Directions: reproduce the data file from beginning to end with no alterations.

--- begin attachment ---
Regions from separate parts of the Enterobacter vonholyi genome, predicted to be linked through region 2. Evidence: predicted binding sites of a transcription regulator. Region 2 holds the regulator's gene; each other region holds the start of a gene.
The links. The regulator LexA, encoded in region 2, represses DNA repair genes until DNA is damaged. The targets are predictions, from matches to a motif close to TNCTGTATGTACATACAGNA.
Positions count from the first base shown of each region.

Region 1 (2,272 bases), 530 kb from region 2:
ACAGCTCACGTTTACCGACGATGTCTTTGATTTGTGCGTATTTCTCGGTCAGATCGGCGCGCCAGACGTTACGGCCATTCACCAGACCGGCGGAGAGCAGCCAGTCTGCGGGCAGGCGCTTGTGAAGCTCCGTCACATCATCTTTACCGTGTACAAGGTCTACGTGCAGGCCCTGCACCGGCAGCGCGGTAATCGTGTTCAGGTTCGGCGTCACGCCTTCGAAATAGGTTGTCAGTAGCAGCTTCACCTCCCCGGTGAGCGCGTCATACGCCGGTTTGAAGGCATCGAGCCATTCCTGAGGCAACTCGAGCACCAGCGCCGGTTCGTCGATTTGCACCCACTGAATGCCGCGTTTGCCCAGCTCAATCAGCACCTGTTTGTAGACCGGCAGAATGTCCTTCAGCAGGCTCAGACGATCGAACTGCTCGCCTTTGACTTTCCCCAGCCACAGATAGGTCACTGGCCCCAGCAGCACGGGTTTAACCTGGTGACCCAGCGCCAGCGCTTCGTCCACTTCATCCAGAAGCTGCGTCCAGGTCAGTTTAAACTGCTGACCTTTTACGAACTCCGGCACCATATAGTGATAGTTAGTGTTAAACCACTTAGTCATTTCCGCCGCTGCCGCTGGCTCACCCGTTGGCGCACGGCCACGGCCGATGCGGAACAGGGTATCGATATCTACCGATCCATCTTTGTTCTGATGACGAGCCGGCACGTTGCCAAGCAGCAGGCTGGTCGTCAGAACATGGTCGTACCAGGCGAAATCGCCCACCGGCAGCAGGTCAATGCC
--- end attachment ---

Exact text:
Regions from separate parts of the Enterobacter vonholyi genome, predicted to be linked through region 2. Evidence: predicted binding sites of a transcription regulator. Region 2 holds the regulator's gene; each other region holds the start of a gene.
The links. The regulator LexA, encoded in region 2, represses DNA repair genes until DNA is damaged. The targets are predictions, from matches to a motif close to TNCTGTATGTACATACAGNA.
Positions count from the first base shown of each region.

Region 1 (2,272 bases), 530 kb from region 2:
ACAGCTCACGTTTACCGACGATGTCTTTGATTTGTGCGTATTTCTCGGTCAGATCGGCGCGCCAGACGTTACGGCCATTCACCAGACCGGCGGAGAGCAGCCAGTCTGCGGGCAGGCGCTTGTGAAGCTCCGTCACATCATCTTTACCGTGTACAAGGTCTACGTGCAGGCCCTGCACCGGCAGCGCGGTAATCGTGTTCAGGTTCGGCGTCACGCCTTCGAAATAGGTTGTCAGTAGCAGCTTCACCTCCCCGGTGAGCGCGTCATACGCCGGTTTGAAGGCATCGAGCCATTCCTGAGGCAACTCGAGCACCAGCGCCGGTTCGTCGATTTGCACCCACTGAATGCCGCGTTTGCCCAGCTCAATCAGCACCTGTTTGTAGACCGGCAGAATGTCCTTCAGCAGGCTCAGACGATCGAACTGCTCGCCTTTGACTTTCCCCAGCCACAGATAGGTCACTGGCCCCAGCAGCACGGGTTTAACCTGGTGACCCAGCGCCAGCGCTTCGTCCACTTCATCCAGAAGCTGCGTCCAGGTCAGTTTAAACTGCTGACCTTTTACGAACTCCGGCACCATATAGTGATAGTTAGTGTTAAACCACTTAGTCATTTCCGCCGCTGCCGCTGGCTCACCCGTTGGCGCACGGCCACGGCCGATGCGGAACAGGGTATCGATATCTACCGATCCATCTTTGTTCTGATGACGAGCCGGCACGTTGCCAAGCAGCAGGCTGGTCGTCAGAACATGGTCGTACCAGGCGAAATCGCCCACCGGCAGCAGGTCAATGCC